Turmoil in France, where the Constitutional Council scrapped parts of a law that promotes and protects regional languages. In April, the French National Assembly adopted the legislation to teach local speech at primary schools alongside French. After protests from the Ministry of Education, the Council decided to scrap parts of it since they think it is unconstitutional.
The ministry believes that teaching regional languages such as Breton, Corsican or Basque, alongside French, could lead to a poor understanding of the French language, regional newspaper Ouest France wrote. The Council, responsible for judging all French provisional laws, declared that the so-called Molac law would undermine the French Constitution as the second article states that “the language of the French Republic is French.”
Over the past months, defenders of regional languages organised nationwide protests to advocate for the adoption of the law. The legislation’s name bearer, member of parliament Paul Molac from Brittany, was astonished by the Council’s decision to ban two articles from the bill, Reuters reported. “The Council’s censure is incomprehensible for the regions”, Molac stated in a tweet. “We must stop being afraid of regional languages, we should protect, cherish, and save them.” (Text continues below Tweet)
France knows a wide variety of regional and local languages. These derive from Celtic backgrounds (e.g. Breton) to Germanic (e.g. Alsation), Italian (e.g. Corsican) and Gallo-Roman (e.g. Oïl, Occitan, Catalan). In French overseas areas, residents speak, e.g. creole based languages, among others. (Text continues below tweet)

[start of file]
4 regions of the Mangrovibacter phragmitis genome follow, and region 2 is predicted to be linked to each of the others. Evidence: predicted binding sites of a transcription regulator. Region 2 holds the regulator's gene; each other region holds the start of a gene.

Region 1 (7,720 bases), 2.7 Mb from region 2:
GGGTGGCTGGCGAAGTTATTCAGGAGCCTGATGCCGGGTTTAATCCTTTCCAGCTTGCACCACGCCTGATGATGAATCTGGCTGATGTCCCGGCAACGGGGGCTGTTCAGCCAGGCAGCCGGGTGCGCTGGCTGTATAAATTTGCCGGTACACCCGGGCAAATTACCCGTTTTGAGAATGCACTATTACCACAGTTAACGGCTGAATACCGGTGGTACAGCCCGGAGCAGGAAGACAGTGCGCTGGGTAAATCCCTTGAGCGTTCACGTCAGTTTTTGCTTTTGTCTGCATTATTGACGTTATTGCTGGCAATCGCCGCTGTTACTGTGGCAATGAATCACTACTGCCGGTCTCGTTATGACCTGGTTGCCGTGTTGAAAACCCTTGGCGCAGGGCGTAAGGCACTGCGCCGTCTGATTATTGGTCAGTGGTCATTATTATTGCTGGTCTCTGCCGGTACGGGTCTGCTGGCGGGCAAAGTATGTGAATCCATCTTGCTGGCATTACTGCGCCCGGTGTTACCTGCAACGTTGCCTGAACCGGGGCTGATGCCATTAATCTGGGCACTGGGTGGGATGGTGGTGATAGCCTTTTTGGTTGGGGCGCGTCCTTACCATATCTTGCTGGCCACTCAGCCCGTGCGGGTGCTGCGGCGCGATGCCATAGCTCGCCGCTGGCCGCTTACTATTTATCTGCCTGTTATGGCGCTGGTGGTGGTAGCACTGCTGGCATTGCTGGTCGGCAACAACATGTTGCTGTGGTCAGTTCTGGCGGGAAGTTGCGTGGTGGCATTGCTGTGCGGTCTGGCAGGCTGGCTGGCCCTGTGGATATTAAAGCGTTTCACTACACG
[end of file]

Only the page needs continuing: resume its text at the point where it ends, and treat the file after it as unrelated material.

The Council’s ruling has revived an old heritage-fuelled debate in France. In short, it can be brought back to French national sentiments vs. regional and sometimes separatists views. Breton historian Rozenn Milin points the finger towards those opposing the law in an interview with Ouest France. “They do not want living regional languages”, she stated.
Milin notices that opposing parties use rhetoric that dates back to the era of the French Revolution. “The French language is the cement of the nation, and allowing other languages to prosper comes down to threaten the country’s cohesion”, she explains their views. That is why the Council refers to the second article of the Constitution.
It’s clear that the second article of the Constitution is mainly used against languages like Breton
However, the second article is one of the youngest amendments, dating from 1992. At the time, the article was presented to combat the use of English words in French, Millin mentioned. “It’s clear that it’s mainly used against languages like Breton”, she believes.
Changing the Constitution
Meanwhile, President Emanuel Macron tried to calm the explosive situation by calling France’s regional languages “a national treasure” in a Facebook post. “All of them, whether they come from our regions in metropolitan France or our overseas territories, continue to enrich our French culture. (…) The same colour, the same accents, the same words: this is not our nation. Braudel writes: France is called diversity”, Macron wrote.
Molac welcomed the presidents’ positive words, but also mentioned that action needs to be taken, according to Ouest France. The MP calls for legislation to change the second article of the Constitution to include regional speech. He hopes the French government and other politicians will help him. “If the President is consistent with what he says, he must initiate a constitutional bill. Right now, it’s gossip”, Molac stated.